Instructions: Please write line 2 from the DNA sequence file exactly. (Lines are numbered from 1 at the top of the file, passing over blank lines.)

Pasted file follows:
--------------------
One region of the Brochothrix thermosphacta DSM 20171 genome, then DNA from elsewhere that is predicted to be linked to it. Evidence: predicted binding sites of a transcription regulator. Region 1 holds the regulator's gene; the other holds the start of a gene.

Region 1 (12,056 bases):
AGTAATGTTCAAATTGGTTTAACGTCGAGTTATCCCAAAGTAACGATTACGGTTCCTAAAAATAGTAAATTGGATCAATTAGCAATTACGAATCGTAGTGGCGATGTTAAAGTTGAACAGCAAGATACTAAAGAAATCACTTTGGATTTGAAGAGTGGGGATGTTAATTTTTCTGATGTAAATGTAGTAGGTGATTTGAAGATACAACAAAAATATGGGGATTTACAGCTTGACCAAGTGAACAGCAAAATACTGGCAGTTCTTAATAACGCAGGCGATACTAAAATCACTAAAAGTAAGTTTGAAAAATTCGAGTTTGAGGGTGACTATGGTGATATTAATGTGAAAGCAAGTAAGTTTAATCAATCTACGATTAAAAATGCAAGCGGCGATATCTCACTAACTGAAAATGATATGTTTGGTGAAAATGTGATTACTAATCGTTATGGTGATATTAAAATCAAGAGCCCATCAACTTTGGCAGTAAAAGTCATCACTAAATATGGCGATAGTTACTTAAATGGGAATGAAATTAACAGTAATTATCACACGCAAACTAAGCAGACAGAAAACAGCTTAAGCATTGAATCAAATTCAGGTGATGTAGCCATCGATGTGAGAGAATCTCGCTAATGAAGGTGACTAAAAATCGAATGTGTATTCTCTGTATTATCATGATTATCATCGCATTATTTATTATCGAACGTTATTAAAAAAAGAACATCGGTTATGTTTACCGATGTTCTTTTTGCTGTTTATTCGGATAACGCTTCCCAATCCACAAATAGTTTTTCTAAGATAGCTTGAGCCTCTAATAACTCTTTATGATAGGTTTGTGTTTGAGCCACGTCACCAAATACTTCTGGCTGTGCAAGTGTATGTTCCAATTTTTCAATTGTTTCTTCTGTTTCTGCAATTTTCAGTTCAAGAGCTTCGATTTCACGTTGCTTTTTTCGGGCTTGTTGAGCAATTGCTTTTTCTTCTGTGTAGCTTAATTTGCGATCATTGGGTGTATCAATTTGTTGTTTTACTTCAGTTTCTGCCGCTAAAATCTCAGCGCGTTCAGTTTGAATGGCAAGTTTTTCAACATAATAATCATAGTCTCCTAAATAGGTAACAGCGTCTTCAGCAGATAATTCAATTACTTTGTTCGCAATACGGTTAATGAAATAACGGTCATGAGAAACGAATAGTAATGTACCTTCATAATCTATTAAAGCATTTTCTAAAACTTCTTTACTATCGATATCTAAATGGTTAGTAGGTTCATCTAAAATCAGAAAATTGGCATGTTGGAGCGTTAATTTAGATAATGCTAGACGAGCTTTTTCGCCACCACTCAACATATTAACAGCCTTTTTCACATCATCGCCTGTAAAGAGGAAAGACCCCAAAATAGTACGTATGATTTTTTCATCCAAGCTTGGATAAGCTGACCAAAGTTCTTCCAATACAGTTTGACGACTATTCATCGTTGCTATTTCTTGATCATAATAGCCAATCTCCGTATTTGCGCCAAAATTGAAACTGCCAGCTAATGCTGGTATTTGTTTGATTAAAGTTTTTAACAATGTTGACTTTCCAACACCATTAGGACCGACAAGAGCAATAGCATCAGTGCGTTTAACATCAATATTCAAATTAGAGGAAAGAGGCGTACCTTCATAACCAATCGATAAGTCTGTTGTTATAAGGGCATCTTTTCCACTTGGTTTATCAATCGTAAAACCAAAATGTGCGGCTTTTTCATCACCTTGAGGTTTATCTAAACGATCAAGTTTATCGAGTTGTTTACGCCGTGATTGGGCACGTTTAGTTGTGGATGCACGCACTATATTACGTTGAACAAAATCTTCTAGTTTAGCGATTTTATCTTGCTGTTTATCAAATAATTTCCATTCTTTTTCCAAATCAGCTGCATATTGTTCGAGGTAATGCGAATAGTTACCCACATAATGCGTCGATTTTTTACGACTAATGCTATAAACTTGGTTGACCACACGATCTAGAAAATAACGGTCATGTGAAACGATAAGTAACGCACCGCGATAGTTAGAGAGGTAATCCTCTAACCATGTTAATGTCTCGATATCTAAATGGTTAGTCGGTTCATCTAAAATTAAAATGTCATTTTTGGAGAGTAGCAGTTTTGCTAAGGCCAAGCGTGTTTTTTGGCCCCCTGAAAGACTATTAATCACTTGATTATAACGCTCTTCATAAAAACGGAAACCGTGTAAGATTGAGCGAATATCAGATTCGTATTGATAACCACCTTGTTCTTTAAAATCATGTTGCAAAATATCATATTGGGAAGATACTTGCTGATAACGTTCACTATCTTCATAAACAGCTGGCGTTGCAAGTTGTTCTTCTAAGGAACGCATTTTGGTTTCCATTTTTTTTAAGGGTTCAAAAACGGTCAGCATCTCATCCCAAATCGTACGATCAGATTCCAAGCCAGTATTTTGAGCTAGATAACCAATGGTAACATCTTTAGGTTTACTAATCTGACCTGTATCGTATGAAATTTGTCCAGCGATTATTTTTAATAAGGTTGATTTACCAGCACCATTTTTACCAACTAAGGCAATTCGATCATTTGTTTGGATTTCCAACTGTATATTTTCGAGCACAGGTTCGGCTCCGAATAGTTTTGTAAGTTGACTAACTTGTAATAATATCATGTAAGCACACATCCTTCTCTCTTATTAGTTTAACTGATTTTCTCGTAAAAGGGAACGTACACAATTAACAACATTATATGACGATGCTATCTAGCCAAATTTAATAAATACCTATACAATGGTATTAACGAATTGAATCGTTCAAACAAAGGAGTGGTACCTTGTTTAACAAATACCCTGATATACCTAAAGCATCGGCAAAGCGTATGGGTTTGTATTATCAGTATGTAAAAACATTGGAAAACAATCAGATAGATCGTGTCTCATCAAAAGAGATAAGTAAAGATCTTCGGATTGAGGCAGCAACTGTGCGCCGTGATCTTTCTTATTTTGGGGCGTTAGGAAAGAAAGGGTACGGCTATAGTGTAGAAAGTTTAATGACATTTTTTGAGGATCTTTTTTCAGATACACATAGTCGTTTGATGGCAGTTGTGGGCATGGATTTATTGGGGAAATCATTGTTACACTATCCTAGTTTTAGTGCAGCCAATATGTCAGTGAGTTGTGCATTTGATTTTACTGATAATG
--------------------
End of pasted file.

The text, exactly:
Region 1 (12,056 bases):